About Me, art

Crochet

Halloween went very well, and the majority of the 6-month-old’s trick-or-treat candy was generously donated to me, the hardworking mother who made it all happen (aww, so thoughtful!)

And I’ve been working on crocheting socks ever since. I came to the conclusion that if I want to be serious as a yarn arteest, I need to reorient my hand movements so that I wrap the yarn around the hook, instead of holding the yarn still and hooking it. Some guy on youtube did it that way, lmao.

I also learned how to make hush puppies. Yum!

Anyway, at some point in the past, I came to the conclusion that youtube crochet tutorials were a blight on the craft. I have a reputation as someone who crochets — it’s pretty obvious when everyone in my family is running around with handmade items — so I occasionally get people asking me for help.

Cue phrase, “I was following a tutorial on youtube, and I don’t know where I went wrong.”

Which is how I got to learn how to troubleshoot without a written pattern or any sort of clue about what the designer’s original intent was.

So.

The reason why I hate youtube tutorials so much is because the video creator is posturing as a teacher, but then they aren’t available to help their students with their problems. A huge part of properly teaching a skill is learning how to navigate beginner’s mistakes and misunderstandings, so you can explain everything more clearly and concisely in the future. These “teachers” however, care more about showing off their manicures than they do about actually helping someone learn a craft. They don’t reply to comments.

Unfortunately I’m a softie, and I have a hard time dismissing someone who invested time and money into a project — I know how emotionally involved people get with their crafting, and how frustrating it is when something goes wrong and you can’t figure it out. So, I help. I stare hard at what they’ve done thus far, figure out the basic stitch pattern, and ask some questions about what it’s supposed to be at the end. Then I make up something that will get them from here to there, and carefully explain the changes and why they fix the problem. I like to think that I’m helping them learn how to overcome problems in the future.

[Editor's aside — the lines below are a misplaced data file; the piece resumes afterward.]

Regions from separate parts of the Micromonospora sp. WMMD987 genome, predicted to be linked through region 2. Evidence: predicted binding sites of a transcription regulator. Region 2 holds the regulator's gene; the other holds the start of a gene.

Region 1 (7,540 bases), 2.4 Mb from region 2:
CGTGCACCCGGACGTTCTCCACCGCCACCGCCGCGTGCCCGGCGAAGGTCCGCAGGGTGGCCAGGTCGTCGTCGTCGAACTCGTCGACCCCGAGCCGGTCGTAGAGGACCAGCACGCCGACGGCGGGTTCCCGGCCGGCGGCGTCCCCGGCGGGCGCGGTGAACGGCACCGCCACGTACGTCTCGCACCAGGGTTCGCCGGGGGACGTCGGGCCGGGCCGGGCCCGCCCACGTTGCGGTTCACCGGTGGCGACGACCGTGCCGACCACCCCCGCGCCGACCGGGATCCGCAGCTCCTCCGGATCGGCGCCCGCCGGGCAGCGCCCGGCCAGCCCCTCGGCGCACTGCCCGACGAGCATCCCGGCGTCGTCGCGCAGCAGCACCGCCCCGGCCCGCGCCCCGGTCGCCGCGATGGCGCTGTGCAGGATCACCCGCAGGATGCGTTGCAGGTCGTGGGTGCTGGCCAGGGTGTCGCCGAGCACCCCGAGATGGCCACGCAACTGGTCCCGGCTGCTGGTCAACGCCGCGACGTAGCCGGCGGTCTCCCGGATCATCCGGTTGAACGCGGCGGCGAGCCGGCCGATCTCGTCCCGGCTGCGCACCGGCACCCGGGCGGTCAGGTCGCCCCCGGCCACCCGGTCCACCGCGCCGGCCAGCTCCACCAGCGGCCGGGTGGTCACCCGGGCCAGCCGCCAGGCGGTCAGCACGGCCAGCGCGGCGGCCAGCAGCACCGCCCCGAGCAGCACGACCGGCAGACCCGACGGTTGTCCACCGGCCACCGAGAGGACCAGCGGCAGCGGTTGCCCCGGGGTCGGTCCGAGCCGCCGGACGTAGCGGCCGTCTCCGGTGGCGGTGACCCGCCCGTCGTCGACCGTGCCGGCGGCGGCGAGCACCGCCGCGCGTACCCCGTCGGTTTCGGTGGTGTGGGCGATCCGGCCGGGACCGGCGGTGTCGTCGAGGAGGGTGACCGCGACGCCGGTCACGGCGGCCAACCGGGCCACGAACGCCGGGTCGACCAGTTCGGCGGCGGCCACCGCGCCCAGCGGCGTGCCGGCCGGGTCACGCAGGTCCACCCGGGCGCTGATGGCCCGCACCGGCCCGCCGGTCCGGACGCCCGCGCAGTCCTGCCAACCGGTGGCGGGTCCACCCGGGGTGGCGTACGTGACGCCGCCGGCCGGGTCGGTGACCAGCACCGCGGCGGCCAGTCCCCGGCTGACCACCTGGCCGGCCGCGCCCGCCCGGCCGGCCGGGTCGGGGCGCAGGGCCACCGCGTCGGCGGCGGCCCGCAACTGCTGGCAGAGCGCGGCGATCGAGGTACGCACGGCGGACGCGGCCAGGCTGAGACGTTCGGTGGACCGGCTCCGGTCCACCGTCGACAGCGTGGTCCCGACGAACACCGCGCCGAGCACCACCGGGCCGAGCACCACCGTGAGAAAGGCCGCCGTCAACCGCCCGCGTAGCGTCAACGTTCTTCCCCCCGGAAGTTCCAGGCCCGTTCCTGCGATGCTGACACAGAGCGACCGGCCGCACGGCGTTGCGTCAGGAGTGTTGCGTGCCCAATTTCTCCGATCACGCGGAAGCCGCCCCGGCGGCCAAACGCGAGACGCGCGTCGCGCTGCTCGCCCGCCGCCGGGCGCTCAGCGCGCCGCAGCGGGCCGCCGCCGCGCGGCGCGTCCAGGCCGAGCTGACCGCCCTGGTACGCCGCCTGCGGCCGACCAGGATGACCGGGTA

I mentioned that I’ve been crocheting socks (three pairs so far). I actually really like designing crocheted socks, especially with how pretty some of the stitches are, but there’s one thing stopping me from typing up a pattern: I’m still troubleshooting my own work on the fly.

Until I can properly explain every single last nitpicky detail, I’m going to refrain from writing any books on the topic.

What can I say, I have a conscience.

Now that my rant is out of the way, the one thing that limits the time I spend crocheting is fatigue in my hands. I’m curious if reorienting my movements so they are more evenly distributed will help. My feet get cold easily, and all the socks I made in the past are getting old and holey. It’s time to recharge my sock drawer.

Not to mention, I need something to do while that six-month-old is nursing.

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Petals

Petals from Paradise Fibers

I decided to practice “spinning from the fold” with this one. Here, give me a second, and I’ll find a video tutorial for those who want to know what that means.

And here you go.

So, it took me forever to get this one spun up. I’m pretty heavily into “Five minutes here, five minutes there” territory, so it took at least a month — I can’t remember exactly when I started. Maybe even two or three months. I don’t know. Forever.

Flash, yo.
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Weaving with handspun yarns

As I’ve been learning how to weave, I very quickly came across the axiom: “THEY say that you can’t weave with handspun yarn, but THEY are wrong.”